Wednesday, March 7, 2012

The Roast Beef of Old England

Food is part of culture and will be connected to its surroundings. While some things have a constant meaning in all cultures (drinking blood and disregard of life, Gen. 9:3-6), other things receive meaning by local culture and common usage. A good representative of this would be the food offered to idols in 1 Corinthians 8. The food there wasn't inherently sinful, even the idols were nothing, but because some "eat food as really offered to an idol" (1 Cor. 8:7) it has a meaning that Christians ought to beware of.

I think of this symbolic nature of food when I come across songs like the following, this time in a good way. This song, The Roast Beef of Old England, uses food, namely roast beef, ragout, coffee, and tea, to symbolize the changes in England in the early 1700s. The song became popular and was used in the British army, and later the American army, to call the men for the midday meal (dinner) by being played on fife and drum. It is also said that it was also used by bugler P.W. Fletcher, to call first class passengers to meals on the RMS Titanic. Here are the lyrics:

The Roast Beef of Old England
By Richard Leveridge

When mighty Roast Beef was the Englishman's food,
It ennobled our brains and enriched our blood.
Our soldiers were brave and our courtiers were good
   Oh! the Roast Beef of old England,
   And old English Roast Beef!

But since we have learned from all-vapouring France
To eat their ragouts as well as to dance,
We're fed up with nothing but vain complaisance
   Oh! the Roast Beef of Old England,
   And old English Roast Beef!

Our fathers of old were robust, stout, and strong,
And kept open house, with good cheer all day long,
Which made their plump tenants rejoice in this song
   Oh! The Roast Beef of old England,
   And old English Roast Beef!

But now we are dwindled to, what shall I name?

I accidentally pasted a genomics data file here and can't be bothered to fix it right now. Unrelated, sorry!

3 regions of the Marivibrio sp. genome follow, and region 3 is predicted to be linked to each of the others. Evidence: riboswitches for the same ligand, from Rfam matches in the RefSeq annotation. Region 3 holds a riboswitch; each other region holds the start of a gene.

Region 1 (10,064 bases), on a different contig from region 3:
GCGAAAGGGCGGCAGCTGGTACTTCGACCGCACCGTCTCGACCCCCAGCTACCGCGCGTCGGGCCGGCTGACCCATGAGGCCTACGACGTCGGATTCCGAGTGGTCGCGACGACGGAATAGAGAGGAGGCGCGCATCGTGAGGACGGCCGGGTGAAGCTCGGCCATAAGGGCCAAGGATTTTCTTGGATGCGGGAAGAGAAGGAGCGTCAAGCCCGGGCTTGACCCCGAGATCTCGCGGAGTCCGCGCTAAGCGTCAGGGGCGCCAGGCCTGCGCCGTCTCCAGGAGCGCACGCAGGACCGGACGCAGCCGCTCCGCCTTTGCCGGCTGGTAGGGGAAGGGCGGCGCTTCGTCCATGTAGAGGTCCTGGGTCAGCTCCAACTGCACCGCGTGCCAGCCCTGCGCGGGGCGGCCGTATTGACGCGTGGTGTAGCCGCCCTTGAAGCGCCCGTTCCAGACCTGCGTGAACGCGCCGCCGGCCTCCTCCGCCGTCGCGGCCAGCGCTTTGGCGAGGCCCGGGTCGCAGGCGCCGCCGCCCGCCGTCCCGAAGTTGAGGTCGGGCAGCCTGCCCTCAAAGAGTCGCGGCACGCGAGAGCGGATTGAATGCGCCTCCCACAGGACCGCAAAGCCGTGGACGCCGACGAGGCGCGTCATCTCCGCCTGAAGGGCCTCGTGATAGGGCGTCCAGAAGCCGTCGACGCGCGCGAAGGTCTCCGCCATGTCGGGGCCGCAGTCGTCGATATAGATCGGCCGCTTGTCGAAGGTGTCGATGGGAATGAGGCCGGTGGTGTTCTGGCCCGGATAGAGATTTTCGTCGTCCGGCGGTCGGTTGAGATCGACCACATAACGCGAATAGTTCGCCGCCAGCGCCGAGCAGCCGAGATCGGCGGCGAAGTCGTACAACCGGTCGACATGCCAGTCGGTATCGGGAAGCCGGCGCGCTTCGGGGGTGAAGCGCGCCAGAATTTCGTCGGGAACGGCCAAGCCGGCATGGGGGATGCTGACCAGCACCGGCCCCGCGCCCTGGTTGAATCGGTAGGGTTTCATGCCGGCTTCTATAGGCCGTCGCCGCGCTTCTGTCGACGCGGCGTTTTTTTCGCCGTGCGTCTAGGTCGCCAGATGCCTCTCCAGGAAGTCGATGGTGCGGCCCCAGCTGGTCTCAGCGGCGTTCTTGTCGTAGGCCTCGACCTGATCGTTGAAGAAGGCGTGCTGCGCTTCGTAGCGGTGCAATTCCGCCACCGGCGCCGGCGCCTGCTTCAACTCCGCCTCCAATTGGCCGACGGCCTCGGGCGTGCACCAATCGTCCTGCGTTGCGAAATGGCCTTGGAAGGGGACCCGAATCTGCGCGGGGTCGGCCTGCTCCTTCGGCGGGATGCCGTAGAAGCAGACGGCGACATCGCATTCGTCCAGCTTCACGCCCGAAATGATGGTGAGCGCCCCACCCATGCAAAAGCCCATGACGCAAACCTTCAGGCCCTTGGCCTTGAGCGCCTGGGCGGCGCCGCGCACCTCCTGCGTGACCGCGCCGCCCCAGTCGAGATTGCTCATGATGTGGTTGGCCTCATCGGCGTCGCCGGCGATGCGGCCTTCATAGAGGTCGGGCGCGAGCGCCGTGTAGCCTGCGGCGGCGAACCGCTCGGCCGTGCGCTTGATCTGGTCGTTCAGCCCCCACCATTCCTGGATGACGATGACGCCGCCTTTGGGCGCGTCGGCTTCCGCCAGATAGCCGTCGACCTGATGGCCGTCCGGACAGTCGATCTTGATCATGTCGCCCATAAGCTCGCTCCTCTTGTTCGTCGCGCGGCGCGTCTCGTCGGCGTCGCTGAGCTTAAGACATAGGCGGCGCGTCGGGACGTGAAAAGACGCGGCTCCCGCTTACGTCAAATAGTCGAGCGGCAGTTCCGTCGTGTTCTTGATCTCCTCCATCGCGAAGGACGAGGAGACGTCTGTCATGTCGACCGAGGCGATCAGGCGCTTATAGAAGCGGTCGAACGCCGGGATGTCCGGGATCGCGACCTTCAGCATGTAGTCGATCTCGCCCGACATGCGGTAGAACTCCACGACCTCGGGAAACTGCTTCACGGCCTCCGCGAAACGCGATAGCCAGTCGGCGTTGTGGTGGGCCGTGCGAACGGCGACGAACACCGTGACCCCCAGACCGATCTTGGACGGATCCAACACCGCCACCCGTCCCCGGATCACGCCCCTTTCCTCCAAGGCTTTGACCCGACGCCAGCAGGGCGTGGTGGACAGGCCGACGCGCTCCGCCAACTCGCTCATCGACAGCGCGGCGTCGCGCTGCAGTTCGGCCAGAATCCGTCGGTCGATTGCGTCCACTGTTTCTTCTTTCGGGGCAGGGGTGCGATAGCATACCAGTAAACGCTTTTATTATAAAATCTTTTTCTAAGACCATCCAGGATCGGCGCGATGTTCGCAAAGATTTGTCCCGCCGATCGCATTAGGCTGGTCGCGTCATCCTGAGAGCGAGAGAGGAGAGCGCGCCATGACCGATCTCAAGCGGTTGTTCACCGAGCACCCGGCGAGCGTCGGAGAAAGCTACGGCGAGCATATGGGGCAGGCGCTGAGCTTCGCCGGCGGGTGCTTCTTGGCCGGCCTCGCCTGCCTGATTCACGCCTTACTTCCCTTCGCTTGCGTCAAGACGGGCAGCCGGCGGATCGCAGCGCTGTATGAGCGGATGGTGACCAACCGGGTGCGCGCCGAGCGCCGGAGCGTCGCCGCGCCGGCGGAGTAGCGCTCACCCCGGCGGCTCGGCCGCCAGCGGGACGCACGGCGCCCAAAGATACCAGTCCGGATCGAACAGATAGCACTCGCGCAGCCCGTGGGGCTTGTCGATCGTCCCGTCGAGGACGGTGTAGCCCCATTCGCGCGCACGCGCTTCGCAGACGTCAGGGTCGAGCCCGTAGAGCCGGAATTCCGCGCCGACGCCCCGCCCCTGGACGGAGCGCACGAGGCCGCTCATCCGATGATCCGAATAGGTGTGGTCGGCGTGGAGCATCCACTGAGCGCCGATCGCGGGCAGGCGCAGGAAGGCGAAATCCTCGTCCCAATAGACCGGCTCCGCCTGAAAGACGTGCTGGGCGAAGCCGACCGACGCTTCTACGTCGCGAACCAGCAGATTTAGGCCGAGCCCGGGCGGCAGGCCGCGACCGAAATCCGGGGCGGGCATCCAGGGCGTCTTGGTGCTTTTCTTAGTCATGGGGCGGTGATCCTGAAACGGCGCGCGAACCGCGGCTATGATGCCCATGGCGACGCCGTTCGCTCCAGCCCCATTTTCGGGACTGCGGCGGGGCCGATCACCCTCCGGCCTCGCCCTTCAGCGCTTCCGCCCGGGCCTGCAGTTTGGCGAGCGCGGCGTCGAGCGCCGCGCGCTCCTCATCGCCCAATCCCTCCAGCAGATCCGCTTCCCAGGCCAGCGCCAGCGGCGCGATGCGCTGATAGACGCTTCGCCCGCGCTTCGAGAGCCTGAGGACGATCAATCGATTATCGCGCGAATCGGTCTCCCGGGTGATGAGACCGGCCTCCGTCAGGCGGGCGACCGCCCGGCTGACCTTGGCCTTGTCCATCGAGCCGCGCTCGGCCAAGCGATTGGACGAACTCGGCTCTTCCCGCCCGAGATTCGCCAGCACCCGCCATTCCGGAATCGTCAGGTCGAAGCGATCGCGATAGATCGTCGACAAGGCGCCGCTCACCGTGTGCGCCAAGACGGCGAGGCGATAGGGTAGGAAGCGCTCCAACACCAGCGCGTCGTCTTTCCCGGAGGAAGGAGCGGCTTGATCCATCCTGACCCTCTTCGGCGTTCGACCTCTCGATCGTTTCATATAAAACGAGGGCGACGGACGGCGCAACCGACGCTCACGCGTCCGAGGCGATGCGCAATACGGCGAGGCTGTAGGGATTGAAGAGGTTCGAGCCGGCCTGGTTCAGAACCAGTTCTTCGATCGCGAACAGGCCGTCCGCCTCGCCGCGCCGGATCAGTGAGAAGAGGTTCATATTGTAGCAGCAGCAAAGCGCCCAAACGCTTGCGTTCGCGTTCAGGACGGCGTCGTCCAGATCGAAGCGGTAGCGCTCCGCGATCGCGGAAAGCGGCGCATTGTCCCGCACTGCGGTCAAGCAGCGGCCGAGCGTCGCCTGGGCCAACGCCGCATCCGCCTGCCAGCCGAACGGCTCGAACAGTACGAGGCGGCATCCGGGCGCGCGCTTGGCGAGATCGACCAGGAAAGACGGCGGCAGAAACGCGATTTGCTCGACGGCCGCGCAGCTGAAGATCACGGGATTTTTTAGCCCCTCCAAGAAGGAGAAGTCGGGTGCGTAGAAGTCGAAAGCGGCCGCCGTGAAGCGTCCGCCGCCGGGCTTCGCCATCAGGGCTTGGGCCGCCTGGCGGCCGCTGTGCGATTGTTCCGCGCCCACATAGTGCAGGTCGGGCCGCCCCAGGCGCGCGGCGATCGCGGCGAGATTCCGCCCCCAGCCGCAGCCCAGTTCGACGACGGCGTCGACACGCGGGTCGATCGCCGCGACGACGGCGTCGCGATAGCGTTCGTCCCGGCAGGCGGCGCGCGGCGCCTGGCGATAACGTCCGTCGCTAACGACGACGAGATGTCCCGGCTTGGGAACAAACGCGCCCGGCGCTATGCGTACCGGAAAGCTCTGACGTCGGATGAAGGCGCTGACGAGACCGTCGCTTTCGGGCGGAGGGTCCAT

A sneaking poor race, half-begotten and tame,
Who sully the honours that once shone in fame.
   Oh! the Roast Beef of Old England,
   And old English Roast Beef!

When good Queen Elizabeth sat on the throne,
Ere coffee, or tea, or such slip-slops were known,
The world was in terror if e'er she did frown.
   Oh! The Roast Beef of old England,
   And old English Roast Beef!

In those days, if Fleets did presume on the Main,
They seldom, or never, return'd back again,
As witness, the Vaunting Armada of Spain.
   Oh! The Roast Beef of Old England,
   And old English Roast Beef!


  1. Hello,
    What a blessing it is to find other like minded bloggers! We have a website on the same topic as you, what a providence.
    Actually, we've decided to post a giveaway on our site for you new book; The Christian Philosophy of Food....hope you don't mind!

    Have you heard about the up and coming Reformation of Food and Family Conference ( that Vision Forum Ministries is holding this year? It will be addressing many of the topics you present in your book. Thought might be interested if you did not yet know about it!

    Hannah and Esther from "The Theology of Food"

  2. Hello Hannah and Esther,

    Yes, I had actually already found your blog (through my friend Ben Serven) and read it occasionally. And no, I don't mind a giveaway. Thank you!

    Yes, I have heard of the conference (for over a year). In fact, I talked to the Phillips over the weekend at the Family Economics Conference ( It sounds like it will be a great conference.

    -Peter Bringe
    D. V.